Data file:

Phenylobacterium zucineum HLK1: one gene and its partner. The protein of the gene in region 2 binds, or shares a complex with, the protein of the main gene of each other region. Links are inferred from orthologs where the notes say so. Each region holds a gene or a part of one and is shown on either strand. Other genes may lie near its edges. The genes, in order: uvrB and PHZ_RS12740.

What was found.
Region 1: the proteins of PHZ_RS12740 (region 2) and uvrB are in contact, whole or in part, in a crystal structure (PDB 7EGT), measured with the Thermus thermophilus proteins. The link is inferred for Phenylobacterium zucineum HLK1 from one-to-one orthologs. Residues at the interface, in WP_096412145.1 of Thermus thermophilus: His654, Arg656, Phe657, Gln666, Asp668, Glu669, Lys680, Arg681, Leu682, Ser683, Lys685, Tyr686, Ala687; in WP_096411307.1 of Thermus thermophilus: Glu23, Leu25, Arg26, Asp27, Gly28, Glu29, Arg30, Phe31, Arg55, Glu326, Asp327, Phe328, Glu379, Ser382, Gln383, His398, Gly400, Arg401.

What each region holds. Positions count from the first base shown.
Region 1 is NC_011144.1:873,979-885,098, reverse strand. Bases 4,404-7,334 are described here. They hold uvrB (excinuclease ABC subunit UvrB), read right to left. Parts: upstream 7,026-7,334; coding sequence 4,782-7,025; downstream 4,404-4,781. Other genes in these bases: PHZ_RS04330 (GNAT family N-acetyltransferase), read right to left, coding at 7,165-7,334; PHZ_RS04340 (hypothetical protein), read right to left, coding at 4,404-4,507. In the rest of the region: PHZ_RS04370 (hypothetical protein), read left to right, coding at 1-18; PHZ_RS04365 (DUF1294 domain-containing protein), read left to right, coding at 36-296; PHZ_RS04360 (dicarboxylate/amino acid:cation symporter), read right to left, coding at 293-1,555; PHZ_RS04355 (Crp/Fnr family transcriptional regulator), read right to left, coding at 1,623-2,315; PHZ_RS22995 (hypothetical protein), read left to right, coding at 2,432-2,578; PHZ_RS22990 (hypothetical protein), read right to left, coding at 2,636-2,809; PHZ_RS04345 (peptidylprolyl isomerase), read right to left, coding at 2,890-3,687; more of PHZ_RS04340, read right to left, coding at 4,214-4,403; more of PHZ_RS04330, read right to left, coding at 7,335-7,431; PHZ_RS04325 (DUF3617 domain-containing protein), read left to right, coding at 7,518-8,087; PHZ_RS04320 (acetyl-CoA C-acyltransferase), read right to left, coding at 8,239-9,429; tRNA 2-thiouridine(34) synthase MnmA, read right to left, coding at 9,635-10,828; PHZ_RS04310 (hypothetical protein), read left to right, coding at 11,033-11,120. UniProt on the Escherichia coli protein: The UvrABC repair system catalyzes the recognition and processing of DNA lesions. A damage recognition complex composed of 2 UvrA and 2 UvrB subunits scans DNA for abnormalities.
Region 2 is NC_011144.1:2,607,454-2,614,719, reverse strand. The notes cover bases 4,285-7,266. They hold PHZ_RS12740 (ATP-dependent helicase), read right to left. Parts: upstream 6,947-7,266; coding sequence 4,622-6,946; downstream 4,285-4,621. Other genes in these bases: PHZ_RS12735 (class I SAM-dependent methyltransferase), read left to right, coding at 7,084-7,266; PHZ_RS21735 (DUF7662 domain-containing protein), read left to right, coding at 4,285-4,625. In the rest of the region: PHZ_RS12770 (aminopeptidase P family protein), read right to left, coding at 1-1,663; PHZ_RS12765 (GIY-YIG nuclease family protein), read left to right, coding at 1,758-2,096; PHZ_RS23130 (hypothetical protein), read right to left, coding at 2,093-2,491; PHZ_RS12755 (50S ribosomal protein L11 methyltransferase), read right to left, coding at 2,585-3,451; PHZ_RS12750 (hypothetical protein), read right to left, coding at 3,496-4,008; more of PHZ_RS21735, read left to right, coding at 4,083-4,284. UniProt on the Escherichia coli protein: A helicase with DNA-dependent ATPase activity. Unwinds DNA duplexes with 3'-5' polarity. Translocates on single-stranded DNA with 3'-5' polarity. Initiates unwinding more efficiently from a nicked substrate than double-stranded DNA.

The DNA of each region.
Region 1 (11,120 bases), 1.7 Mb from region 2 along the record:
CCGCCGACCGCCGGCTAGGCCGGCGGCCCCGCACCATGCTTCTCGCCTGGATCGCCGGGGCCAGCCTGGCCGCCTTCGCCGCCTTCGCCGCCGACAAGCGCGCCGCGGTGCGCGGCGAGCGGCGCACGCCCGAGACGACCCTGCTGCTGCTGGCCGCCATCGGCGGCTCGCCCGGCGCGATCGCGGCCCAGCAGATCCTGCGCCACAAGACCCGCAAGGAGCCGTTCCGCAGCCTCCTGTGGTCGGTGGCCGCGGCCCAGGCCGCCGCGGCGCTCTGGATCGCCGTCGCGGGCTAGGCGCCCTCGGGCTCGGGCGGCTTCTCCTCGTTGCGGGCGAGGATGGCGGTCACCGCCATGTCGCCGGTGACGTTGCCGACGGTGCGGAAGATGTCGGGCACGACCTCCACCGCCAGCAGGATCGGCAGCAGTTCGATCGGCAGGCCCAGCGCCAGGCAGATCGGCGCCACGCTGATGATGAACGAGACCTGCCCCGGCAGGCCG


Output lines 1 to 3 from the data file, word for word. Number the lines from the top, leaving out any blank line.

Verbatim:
Phenylobacterium zucineum HLK1: one gene and its partner. The protein of the gene in region 2 binds, or shares a complex with, the protein of the main gene of each other region. Links are inferred from orthologs where the notes say so. Each region holds a gene or a part of one and is shown on either strand. Other genes may lie near its edges. The genes, in order: uvrB and PHZ_RS12740.

What was found.
Region 1: the proteins of PHZ_RS12740 (region 2) and uvrB are in contact, whole or in part, in a crystal structure (PDB 7EGT), measured with the Thermus thermophilus proteins. The link is inferred for Phenylobacterium zucineum HLK1 from one-to-one orthologs. Residues at the interface, in WP_096412145.1 of Thermus thermophilus: His654, Arg656, Phe657, Gln666, Asp668, Glu669, Lys680, Arg681, Leu682, Ser683, Lys685, Tyr686, Ala687; in WP_096411307.1 of Thermus thermophilus: Glu23, Leu25, Arg26, Asp27, Gly28, Glu29, Arg30, Phe31, Arg55, Glu326, Asp327, Phe328, Glu379, Ser382, Gln383, His398, Gly400, Arg401.